A farmer has hit back after Broughty Ferry locals complained about the measures he is using to protect his crops – which are causing loud booms to echo through the area.
Murray McDonald has been using “banger ropes” to chase pigeons away from his cauliflower plants on land at Balmossie Farm, on the outskirts of the town.
The bird-scaring devices run for about six hours at a time, discharging periodically to keep the animals from destroying the crops as they grow.
Locals have taken to social media to complain about the noise, claiming the booming sounds can often be heard into the night and in the early hours of the morning.
Some residents said their dogs were being frightened by the sounds with one claiming it sounded like a “car backfiring”.
Dundee City Council said it is looking into the complaints.
However Mr McDonald, of The Crofts Farm near Carmyllie, said pigeons will only threaten the crops for the first eight to 10 weeks.
He added that the bangers would no longer be needed in five or six days’ time.
“We are just scaring vermin off of land — just scaring pigeons off the land”, Mr McDonald said.
“It’s from maybe 7am until evening, they are normally off by 9pm. It’s cauliflower we have there.
“It is part of the procedure we need to go through to produce (crops).
“It is a rope banger. Pigeons will affect them (the crops) for the first eight to 10 weeks. It is about 90 days.”
He added that the council were “happy” after coming to inspect the operation.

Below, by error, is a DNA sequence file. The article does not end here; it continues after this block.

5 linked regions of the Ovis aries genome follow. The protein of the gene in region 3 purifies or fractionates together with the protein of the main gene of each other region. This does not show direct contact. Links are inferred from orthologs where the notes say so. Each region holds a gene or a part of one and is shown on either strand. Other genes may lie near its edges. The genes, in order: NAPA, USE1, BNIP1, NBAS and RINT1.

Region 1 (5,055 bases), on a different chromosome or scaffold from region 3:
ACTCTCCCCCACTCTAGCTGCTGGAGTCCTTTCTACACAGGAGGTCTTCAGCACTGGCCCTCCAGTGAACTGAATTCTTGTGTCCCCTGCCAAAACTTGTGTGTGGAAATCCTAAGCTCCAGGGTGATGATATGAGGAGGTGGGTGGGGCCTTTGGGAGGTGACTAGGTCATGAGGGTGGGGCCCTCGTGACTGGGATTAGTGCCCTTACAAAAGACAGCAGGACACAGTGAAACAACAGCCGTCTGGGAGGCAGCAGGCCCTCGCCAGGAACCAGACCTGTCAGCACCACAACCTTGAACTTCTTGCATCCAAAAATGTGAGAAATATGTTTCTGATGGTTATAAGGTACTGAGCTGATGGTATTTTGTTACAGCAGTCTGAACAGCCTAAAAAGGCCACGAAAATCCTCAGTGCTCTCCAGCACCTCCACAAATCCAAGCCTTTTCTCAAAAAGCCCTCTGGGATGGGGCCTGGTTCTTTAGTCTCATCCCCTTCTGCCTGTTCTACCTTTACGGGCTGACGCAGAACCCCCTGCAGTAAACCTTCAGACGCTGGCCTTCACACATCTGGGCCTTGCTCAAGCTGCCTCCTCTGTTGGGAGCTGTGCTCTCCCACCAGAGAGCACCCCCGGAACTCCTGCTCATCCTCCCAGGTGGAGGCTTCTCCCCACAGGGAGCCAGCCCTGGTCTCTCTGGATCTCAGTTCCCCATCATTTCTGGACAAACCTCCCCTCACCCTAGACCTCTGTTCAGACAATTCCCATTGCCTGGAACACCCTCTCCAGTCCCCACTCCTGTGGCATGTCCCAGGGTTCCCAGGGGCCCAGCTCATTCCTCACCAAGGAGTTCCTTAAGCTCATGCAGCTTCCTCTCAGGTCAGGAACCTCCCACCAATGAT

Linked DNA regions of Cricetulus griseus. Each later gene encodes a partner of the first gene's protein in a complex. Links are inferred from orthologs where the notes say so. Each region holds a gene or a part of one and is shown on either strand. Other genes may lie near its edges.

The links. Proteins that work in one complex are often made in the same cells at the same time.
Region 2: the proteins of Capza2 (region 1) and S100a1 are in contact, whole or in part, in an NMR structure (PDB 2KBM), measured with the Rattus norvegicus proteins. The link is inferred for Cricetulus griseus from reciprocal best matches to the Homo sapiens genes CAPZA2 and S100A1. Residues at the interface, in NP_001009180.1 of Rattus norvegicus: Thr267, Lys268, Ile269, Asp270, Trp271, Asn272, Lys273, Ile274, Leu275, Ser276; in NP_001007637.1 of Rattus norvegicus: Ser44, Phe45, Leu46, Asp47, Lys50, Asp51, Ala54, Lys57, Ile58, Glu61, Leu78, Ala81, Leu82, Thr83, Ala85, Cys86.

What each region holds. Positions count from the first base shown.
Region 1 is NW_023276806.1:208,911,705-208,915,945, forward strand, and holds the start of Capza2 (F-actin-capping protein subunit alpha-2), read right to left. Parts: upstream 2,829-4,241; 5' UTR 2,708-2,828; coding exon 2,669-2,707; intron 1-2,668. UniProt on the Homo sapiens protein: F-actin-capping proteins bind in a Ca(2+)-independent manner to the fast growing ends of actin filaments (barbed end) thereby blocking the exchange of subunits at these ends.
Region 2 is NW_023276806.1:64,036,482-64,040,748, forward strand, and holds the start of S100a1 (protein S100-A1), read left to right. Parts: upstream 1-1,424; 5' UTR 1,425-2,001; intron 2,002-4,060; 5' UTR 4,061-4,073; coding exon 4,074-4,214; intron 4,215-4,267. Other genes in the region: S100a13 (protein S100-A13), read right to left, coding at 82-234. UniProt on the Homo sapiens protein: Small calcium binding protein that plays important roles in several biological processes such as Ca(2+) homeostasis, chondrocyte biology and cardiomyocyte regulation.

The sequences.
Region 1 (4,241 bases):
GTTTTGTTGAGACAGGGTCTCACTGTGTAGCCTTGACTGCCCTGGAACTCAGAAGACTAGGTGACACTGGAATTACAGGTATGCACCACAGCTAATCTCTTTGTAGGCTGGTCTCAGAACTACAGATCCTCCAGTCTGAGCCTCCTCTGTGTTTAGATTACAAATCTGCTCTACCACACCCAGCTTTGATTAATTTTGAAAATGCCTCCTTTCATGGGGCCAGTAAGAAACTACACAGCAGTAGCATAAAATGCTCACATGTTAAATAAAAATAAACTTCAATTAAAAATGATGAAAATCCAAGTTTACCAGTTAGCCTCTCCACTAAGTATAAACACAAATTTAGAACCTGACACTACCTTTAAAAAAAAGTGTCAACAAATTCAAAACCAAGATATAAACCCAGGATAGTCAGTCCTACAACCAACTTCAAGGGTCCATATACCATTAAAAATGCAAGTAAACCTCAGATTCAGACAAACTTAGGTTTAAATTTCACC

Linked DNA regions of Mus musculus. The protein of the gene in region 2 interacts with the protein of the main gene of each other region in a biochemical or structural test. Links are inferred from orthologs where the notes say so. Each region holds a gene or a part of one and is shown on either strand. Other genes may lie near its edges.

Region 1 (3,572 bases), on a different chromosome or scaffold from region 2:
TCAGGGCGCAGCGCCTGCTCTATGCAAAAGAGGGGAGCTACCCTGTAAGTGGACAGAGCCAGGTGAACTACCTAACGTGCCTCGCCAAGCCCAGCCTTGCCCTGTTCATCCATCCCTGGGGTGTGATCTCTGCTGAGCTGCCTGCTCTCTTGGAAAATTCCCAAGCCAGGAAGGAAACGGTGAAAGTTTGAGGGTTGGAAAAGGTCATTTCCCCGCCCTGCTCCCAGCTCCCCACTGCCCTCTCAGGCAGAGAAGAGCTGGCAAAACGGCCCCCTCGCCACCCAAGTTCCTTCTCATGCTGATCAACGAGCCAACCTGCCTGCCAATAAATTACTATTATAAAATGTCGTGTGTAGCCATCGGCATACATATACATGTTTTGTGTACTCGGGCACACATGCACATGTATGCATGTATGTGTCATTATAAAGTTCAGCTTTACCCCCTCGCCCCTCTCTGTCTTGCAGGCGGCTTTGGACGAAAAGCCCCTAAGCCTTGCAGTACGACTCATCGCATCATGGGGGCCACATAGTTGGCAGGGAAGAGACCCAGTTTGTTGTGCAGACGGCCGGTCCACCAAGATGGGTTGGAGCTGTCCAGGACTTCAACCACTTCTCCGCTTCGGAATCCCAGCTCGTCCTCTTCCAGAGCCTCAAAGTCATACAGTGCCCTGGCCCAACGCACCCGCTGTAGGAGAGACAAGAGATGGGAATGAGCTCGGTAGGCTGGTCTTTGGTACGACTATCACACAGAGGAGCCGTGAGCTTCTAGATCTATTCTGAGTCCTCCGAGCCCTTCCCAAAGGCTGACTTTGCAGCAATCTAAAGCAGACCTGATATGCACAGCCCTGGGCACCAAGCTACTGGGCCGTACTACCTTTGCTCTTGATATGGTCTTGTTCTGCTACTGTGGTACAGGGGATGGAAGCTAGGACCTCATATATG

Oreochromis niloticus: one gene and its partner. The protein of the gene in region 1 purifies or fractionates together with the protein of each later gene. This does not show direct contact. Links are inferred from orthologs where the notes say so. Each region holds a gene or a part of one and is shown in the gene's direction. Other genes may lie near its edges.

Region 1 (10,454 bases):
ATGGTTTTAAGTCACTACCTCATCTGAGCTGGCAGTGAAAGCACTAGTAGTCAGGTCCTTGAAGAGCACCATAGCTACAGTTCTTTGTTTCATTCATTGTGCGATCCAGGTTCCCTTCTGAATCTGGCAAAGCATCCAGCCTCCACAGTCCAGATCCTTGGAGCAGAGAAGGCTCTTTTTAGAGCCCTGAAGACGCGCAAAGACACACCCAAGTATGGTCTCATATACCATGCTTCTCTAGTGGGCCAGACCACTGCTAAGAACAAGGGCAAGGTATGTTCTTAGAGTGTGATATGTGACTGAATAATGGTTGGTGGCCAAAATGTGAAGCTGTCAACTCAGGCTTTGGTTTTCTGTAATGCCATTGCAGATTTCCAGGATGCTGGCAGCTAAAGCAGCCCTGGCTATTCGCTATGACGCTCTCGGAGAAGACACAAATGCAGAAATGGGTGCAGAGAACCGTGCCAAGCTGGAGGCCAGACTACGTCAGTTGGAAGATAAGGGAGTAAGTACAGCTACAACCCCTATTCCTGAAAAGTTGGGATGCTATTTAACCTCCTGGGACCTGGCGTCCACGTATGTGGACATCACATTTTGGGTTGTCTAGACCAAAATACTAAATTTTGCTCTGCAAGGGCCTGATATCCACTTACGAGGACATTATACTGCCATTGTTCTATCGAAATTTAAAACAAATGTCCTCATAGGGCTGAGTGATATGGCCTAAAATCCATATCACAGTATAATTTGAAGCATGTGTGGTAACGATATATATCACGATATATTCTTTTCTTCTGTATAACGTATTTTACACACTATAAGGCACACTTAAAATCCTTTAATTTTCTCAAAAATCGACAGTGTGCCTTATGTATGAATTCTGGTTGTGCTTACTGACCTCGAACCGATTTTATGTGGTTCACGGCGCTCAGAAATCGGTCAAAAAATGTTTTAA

A local authority spokeswoman said: “We are aware of the situation and are in discussions with the affected parties.”
Legal and technical committee chairman at the National Farmers’ Union (NFU) Scotland, Jamie Smart, said using a variety of bird-scaring tactics when growing vegetables is a necessity.
He added: “There are various scaring options, none of which will work on their own for any length of time. Farmers will use a range of them at different times to get the best benefit.
“Most farmers use visual scarers as well such as flashing mirrors and types of scarecrow as well. You need to use all these to try and keep the birds away.
“They can decimate a crop and obviously if this is a vegetable or salad crop it is high value, and very little damage to the vegetable can make it virtually unsaleable.
“Farmers will normally try and cause as little impact as they can. The likes of these ones it will be far shorter term and people have to realise we are growing (crops) for the public.
“If they want food sometimes you have to put up with a wee bit of inconvenience.”